No pindo palms, Butia capitata, are in the median of Dolores. You can see a prominent pindo palm in the corner garden of Home restaurant on Market at 14th and Church. No California fan palms, Washingtonia filifera, are on Dolores, either. Very few are visible in San Francisco because they get crown rot and die in our coastal climate, but a few are scattered about; one that hasn’t died yet is on Harrison near 21st in front of Moscone Elementary School.

  21. August 3, 2009 1:26 pm

    Great post, but it looks like your example picture of the Victorian Box shows a different kind of Pittosporum, not the fragrant undulatum

  22. August 3, 2009 1:40 pm

    Lovely tree gallery. A couple of alterations:
    Photo #5 shows Arbutus ‘Marina’, a hybrid between two Mediterranean species introduced in SF in 1917.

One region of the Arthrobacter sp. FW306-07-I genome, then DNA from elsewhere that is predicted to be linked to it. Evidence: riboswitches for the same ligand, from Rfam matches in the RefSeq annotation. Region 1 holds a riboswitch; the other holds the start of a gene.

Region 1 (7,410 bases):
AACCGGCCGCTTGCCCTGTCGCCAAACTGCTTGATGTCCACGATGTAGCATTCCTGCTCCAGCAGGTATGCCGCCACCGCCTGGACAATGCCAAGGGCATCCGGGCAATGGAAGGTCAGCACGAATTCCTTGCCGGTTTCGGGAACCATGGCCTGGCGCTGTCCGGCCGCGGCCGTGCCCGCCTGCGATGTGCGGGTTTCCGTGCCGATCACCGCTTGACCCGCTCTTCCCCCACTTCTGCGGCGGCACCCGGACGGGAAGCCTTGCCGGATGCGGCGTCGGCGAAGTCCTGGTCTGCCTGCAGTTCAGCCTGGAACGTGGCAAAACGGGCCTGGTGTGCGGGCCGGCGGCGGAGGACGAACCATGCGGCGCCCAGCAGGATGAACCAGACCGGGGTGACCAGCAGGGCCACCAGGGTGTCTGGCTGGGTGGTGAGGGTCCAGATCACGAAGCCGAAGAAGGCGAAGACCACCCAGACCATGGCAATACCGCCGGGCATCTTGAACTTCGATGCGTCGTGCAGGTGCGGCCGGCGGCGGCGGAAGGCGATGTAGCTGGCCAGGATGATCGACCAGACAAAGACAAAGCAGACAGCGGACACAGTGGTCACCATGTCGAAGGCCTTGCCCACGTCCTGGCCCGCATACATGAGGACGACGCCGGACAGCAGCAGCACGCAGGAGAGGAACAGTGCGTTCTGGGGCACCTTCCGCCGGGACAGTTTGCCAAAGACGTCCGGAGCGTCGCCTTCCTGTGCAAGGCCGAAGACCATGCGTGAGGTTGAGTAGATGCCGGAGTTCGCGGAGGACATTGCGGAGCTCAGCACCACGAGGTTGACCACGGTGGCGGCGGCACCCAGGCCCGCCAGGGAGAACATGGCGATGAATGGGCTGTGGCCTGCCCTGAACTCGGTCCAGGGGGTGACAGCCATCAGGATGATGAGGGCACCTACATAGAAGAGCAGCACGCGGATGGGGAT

Photo #7 shows Pittosporum crassifolium, Karo, from New Zealand, not the more-common P. undulatum, from Australia.

  23. August 3, 2009 2:12 pm

    Thanks Pedestrianist, picture corrected. (A week ago I didn’t even know it existed, and now I know there are two types. Viva la internet.)

    And thank you for the palm details, J-son — at some point I will take some pictures and piece together a “Know Your Palms” piece.

  24. August 5, 2009 12:36 pm

    Anyone know what those trees are in the sunken area between the De Young and the Academy of arts & sciences are called? They also are all over Pacific Heights and go all gnarly in the fall/winter when they lose their leaves.

  25. August 5, 2009 1:44 pm

    Awesome post!

    Joes: the original trees planted btw the De Young and Academy of Arts & Sciences were Elms, but they’ve been getting replaced with tougher London Plane Trees as they die. They look all gnarly because of a pruning technique called pollarding.

  26. Matt permalink
    August 6, 2009 9:46 pm

    Tree #7 is dead. Sad story, but true. I was working just up the street there (West Portal) and someone jumped the curb and took it out.

  27. heather permalink
    August 7, 2009 10:33 am